So Jesus is holding up a big foam finger and saying, “If you want to be my disciple, I’m Number One!” He wants us to be committed to him over anyone else, namely our fathers, mothers, wives, children, brothers or sisters. If Jesus pulls you one direction and your family pulls you another, Jesus is saying, “Follow me.”
You can just imagine the crowd around Jesus beginning to murmur at this point, saying, “I really cannot make that kind of a commitment.”
But here’s the interesting thing: When Jesus is Number One, your family does benefit.
A husband who has strong ethics and moral principles that are rooted in the gospel imperative; is going to be faithful to his wife and family.
A mother who focuses on Jesus isn’t going to live through her children in an unhealthy way.
A teen who knows that Jesus loves him isn’t going to search for approval by following a dangerous crowd.
A child who is taken to church instead of the mall isn’t going to get enticed so quickly and completely into a world of conspicuous consumption.
The tower of commitment is an important structure for us to build, for ourselves and for the generations that follow. It’s a rare and faith-filled act.
The second tower is the tower of sacrifice. In the very next verse, Jesus says: “Whoever does not carry the cross and follow me cannot be my disciple” (v. 27).
He’s making it crystal clear that you cannot truly be a disciple unless you’re willing to make sacrifices for what you believe in. For each of us, the sacrifice is going to be different: for some it will be a sacrifice of time and energy, while for others it will be the giving up of a habit, a hobby, or a particular career path. The only common denominator is a willingness to lay down our lives, as Jesus did. Such sacrifice seems extreme until we realize that people are doing it every day.
Several years ago the Academy Award for Best Motion Picture went to The Hurt Locker, a film that took viewers into the world of ordinance disposal units in Iraq. The soldiers in these units are the guys who step right up to IEDs, improvised explosive devices, and their job is to defuse those bombs, obviously at the risk of their life and for the benefit of others. The movie didn’t present Iraq as a “good war” or a “bad war,” but simply as “the war.” That movie challenged us, says reviewer Marc Newman, to “appreciate the mental toughness and sheer bravado required to snuff the life out of a 500-pound bomb.”
Compared to defusing a bomb, the challenge of sacrificing time, energy, habits, lifestyle, and hobbies doesn’t seem so daunting.
However we build it, the tower of sacrifice is an essential structure in the life of discipleship.
The third tower is the tower of generosity.
Jesus tells two quick parables to make the point that only a fool will start a project he cannot finish. A man won’t begin a tower without the money to finish it, and a king won’t commence a war unless he has the soldiers to fight it successfully. Without the proper resources, they will end up embarrassed, defeated, or both (vv. 28-32).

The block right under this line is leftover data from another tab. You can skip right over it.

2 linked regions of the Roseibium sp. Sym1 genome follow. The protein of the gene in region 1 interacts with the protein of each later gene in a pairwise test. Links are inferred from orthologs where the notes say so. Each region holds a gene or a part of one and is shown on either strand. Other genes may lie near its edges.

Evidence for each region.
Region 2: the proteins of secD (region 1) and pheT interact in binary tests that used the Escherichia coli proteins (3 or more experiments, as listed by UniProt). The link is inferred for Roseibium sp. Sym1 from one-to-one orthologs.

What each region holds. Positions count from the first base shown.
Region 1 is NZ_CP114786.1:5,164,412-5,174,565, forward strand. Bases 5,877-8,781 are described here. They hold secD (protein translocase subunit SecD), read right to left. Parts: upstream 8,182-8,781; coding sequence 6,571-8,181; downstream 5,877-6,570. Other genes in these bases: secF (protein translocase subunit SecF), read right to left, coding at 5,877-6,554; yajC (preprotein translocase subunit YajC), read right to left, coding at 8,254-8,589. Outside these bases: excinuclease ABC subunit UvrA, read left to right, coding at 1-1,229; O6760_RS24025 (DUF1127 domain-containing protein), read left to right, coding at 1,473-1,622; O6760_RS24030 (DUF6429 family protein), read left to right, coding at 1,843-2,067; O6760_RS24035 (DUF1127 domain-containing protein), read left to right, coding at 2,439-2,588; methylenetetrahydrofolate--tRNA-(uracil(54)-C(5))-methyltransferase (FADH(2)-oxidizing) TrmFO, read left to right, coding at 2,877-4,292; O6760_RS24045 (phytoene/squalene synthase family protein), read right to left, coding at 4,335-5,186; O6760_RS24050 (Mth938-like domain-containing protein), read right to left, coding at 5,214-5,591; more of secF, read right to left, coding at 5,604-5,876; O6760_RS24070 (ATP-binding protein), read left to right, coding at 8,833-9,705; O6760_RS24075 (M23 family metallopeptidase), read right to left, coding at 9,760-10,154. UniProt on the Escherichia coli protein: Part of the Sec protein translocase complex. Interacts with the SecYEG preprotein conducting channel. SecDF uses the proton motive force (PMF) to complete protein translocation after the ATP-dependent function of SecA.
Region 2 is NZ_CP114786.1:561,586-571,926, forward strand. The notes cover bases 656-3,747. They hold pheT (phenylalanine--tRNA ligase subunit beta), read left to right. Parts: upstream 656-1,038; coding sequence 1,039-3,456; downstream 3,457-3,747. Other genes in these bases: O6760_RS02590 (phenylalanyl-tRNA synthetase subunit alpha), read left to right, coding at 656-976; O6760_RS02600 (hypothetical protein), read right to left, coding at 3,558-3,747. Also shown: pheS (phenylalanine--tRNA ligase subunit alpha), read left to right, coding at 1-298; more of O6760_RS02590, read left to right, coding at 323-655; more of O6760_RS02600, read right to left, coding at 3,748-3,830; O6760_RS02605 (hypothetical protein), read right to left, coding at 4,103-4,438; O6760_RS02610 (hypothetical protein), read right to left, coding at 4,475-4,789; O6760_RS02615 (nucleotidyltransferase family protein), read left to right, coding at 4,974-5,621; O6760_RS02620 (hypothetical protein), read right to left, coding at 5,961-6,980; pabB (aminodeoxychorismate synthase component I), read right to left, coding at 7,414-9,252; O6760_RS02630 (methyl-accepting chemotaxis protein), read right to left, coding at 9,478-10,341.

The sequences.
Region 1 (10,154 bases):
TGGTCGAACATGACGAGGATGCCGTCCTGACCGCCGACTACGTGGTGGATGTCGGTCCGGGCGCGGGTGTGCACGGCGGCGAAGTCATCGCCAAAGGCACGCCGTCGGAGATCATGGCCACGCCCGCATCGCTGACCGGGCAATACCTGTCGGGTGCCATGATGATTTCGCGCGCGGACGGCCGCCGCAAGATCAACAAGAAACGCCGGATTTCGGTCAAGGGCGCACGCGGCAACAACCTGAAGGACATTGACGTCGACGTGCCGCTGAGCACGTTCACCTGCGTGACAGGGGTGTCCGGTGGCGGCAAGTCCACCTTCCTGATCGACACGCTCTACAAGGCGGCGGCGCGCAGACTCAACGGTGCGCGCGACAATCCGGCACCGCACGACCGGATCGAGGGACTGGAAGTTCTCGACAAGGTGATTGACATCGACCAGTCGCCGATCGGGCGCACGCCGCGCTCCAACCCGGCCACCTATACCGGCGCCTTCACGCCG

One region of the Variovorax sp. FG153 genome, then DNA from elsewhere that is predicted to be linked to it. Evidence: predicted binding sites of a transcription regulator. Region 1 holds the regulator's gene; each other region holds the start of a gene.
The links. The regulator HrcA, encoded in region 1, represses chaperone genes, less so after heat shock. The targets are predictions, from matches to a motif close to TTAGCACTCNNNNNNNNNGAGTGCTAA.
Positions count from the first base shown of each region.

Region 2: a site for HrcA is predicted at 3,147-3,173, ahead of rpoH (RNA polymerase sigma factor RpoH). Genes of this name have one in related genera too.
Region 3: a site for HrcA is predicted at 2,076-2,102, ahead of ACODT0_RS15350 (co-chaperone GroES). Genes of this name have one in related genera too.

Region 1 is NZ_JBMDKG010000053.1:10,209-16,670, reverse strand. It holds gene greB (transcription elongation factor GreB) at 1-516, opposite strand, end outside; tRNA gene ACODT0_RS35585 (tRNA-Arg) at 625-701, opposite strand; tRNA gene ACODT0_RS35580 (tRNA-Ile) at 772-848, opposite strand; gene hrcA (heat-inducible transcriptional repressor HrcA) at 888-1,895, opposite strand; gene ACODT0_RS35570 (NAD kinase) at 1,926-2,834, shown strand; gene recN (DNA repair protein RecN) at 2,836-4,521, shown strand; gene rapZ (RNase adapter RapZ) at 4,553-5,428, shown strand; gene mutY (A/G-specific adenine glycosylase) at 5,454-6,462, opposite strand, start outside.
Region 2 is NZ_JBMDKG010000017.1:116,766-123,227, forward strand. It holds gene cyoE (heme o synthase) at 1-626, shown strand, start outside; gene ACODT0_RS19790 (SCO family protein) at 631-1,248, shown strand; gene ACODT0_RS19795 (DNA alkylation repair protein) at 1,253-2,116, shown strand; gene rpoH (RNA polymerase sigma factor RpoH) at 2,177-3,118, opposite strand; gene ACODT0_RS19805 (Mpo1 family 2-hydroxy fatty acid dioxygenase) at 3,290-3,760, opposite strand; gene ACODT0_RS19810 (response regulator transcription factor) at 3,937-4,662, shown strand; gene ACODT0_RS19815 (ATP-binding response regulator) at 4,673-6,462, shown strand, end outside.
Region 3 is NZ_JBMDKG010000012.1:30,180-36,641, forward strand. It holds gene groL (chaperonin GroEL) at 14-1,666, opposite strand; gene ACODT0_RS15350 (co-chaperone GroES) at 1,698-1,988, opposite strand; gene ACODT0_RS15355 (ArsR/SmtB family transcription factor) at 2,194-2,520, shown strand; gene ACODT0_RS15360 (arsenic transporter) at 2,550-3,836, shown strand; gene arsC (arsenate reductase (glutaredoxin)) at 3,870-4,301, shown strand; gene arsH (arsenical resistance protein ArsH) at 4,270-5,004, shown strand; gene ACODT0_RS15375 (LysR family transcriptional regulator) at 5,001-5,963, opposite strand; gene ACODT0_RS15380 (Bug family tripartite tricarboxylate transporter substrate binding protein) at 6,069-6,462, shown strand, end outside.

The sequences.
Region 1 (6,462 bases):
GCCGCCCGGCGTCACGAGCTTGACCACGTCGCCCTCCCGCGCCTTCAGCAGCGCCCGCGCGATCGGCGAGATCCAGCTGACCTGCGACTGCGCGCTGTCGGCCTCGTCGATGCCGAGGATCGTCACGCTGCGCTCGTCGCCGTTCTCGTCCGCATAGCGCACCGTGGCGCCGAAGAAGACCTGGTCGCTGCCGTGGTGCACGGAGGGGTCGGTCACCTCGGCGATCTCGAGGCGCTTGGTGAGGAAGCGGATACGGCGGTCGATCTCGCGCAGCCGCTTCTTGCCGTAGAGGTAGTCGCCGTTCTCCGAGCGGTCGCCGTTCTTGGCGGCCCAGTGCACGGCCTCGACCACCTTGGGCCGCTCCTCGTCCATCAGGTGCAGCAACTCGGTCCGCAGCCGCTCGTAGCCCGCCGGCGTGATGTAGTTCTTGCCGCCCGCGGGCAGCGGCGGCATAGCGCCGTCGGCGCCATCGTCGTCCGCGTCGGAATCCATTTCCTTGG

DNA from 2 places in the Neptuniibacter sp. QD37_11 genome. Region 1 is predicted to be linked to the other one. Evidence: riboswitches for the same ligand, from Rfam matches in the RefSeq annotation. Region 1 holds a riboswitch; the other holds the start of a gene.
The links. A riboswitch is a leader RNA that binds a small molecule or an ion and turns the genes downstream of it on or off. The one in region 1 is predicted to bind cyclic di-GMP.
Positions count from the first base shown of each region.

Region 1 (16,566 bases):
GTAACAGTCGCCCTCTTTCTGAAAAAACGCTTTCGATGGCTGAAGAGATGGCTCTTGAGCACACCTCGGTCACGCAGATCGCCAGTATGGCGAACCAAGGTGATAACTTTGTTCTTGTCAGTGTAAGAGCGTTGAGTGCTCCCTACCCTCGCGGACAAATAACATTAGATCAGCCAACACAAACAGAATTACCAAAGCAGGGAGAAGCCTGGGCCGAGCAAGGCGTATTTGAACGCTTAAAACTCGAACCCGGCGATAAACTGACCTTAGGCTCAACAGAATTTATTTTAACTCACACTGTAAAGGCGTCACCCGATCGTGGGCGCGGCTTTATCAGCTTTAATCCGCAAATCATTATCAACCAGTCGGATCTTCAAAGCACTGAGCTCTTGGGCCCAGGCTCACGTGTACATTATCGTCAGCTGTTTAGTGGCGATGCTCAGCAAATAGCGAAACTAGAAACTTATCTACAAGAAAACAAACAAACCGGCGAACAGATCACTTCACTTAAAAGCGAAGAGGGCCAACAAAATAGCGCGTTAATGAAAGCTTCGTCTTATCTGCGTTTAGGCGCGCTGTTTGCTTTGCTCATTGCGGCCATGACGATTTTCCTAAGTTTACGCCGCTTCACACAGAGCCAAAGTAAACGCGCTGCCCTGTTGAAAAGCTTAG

“So therefore,” says Jesus, “none of you can become my disciple if you do not give up all your possessions” (v. 33).
The tower of generosity must be built by everyone who wants to follow Jesus, constructed with gifts of time, talent, and money and effort, offered in the service of something much bigger and more lasting than ourselves.
Like Antoni Gaudí, we are to hold nothing back but give years of our life to God. Like members of the early church, we are to share our goods and possessions so no one in the community is forced to live in need (Acts 2:44-45; 4:32).
Of course, the irony of generosity is that it enriches rather than depletes us.
When we give to the church, or a worthy cause, we make the world better for ourselves and for people around us.
When we share our time and talents, we build up the kingdom of God in ways that never would have happened if we had kept to ourselves.
Working at a food pantry or a soup kitchen by helping to provide food for the hungry, helping a refugee family, building or preserving a beautiful church, all of our acts of generosity leave us feeling richer, not poorer, with a sense that we’re leaving the world better than we found it.
Because none of us can exit life with any of our possessions, it just makes good sense for us to be generous as we seek to provide for others and build things for the generations that follow.
On this “welcome back” Sunday as we begin the church’s program year, and as you move closer to calling a new senior pastor, may all of us here at Kenilworth Union Church hear the call to discipleship. Let us build the towers that Christ is challenging us to build, the towers of commitment, sacrifice, and generosity.
Yes, they will take years to construct, but they will last for centuries and benefit the community and the people who will come after us.
In a world of instant gratification, these towers of commitment, sacrifice and generosity are long-term acts of faith, entirely consistent with a life of discipleship, a discipleship to which each of us is called.